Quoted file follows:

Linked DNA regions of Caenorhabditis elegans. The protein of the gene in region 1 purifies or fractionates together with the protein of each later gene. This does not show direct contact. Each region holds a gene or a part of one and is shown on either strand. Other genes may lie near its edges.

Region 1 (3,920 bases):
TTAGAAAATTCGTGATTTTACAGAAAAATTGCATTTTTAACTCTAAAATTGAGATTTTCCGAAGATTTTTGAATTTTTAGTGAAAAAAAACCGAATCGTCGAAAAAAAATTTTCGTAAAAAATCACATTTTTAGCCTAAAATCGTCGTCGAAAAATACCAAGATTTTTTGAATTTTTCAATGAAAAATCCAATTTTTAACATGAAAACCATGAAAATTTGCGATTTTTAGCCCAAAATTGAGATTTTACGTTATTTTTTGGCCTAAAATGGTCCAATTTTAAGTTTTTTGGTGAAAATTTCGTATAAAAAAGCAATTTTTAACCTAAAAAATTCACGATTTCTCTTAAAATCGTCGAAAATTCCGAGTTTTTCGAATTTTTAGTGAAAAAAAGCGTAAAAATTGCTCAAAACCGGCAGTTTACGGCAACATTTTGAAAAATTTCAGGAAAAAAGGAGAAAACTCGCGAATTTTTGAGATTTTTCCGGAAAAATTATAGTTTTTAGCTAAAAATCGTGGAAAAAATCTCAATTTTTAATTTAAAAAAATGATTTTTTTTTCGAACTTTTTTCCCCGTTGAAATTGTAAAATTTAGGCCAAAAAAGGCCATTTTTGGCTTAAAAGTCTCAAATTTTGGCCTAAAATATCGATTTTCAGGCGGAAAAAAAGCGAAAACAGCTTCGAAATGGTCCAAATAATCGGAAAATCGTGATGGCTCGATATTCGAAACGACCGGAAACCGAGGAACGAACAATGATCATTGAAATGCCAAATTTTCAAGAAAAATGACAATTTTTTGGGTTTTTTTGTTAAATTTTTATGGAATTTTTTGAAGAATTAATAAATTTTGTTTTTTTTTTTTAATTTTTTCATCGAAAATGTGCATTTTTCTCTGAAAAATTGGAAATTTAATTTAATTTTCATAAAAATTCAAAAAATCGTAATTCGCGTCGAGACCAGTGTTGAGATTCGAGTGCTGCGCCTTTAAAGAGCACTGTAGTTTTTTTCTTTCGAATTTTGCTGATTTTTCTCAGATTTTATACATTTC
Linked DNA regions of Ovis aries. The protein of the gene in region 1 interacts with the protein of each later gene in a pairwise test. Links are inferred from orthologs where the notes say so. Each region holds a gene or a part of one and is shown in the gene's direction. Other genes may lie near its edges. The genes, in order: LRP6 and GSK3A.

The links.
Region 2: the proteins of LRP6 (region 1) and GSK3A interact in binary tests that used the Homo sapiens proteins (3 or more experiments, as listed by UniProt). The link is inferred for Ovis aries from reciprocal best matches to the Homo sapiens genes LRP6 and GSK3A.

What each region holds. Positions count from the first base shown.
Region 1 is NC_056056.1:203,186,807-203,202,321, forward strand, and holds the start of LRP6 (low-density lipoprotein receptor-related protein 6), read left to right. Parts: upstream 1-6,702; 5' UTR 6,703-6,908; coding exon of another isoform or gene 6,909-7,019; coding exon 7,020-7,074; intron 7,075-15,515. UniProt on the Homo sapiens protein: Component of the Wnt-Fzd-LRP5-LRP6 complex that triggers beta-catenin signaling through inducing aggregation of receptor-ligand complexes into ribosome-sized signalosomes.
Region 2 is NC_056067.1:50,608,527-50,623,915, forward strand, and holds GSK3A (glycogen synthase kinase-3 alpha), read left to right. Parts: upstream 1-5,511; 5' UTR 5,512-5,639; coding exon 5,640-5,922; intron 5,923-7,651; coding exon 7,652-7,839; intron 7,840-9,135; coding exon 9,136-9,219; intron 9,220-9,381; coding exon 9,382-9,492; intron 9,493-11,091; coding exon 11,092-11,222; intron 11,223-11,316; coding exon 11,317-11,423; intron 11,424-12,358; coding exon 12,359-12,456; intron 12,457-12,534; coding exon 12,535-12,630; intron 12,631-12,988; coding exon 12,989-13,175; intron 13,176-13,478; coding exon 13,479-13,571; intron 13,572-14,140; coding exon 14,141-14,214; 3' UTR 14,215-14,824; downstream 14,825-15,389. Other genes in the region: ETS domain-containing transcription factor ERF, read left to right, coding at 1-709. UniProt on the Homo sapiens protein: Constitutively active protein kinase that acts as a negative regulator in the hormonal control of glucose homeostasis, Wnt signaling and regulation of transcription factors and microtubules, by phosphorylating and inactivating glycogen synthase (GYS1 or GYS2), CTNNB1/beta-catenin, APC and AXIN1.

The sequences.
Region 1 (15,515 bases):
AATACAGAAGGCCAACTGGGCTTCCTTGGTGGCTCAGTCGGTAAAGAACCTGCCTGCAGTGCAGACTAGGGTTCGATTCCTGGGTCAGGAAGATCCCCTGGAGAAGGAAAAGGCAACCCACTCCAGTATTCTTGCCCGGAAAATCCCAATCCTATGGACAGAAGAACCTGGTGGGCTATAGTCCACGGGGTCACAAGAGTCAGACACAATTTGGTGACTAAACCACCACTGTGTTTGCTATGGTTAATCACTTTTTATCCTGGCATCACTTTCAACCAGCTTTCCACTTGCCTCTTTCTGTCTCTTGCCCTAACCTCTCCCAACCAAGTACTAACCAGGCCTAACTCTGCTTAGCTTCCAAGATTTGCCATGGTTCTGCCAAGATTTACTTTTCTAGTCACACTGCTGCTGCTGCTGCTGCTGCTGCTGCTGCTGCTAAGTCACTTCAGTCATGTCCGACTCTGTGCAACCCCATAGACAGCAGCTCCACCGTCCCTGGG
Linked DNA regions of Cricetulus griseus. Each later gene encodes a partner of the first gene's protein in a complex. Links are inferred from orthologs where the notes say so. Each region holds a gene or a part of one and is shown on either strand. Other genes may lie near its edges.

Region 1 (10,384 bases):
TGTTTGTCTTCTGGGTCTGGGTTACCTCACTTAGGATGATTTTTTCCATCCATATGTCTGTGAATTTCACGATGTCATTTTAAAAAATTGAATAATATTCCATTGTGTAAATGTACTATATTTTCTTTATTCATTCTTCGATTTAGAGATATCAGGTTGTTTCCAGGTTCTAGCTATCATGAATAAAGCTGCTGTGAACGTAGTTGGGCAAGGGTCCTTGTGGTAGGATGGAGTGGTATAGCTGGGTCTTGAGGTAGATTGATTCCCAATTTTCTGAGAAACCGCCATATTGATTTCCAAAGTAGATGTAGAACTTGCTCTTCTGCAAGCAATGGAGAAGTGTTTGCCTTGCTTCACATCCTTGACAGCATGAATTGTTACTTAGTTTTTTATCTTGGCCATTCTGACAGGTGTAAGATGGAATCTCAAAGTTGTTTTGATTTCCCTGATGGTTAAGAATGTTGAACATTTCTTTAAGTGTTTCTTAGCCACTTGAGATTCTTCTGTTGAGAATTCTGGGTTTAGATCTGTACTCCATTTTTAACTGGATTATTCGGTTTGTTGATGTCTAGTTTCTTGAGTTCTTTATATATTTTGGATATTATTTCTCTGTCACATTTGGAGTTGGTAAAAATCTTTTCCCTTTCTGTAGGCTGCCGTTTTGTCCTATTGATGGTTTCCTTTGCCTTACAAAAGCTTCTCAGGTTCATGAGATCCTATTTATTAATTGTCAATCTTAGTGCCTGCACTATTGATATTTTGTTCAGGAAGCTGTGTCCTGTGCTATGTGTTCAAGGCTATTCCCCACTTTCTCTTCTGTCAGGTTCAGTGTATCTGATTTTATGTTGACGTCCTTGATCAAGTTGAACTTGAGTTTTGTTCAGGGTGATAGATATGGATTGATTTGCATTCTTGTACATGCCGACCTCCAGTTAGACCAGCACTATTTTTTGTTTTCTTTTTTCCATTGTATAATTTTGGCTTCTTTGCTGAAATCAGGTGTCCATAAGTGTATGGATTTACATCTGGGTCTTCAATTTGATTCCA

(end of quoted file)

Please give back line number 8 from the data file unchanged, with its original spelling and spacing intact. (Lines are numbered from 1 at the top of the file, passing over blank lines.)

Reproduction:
Region 1 is NC_056056.1:203,186,807-203,202,321, forward strand, and holds the start of LRP6 (low-density lipoprotein receptor-related protein 6), read left to right. Parts: upstream 1-6,702; 5' UTR 6,703-6,908; coding exon of another isoform or gene 6,909-7,019; coding exon 7,020-7,074; intron 7,075-15,515. UniProt on the Homo sapiens protein: Component of the Wnt-Fzd-LRP5-LRP6 complex that triggers beta-catenin signaling through inducing aggregation of receptor-ligand complexes into ribosome-sized signalosomes.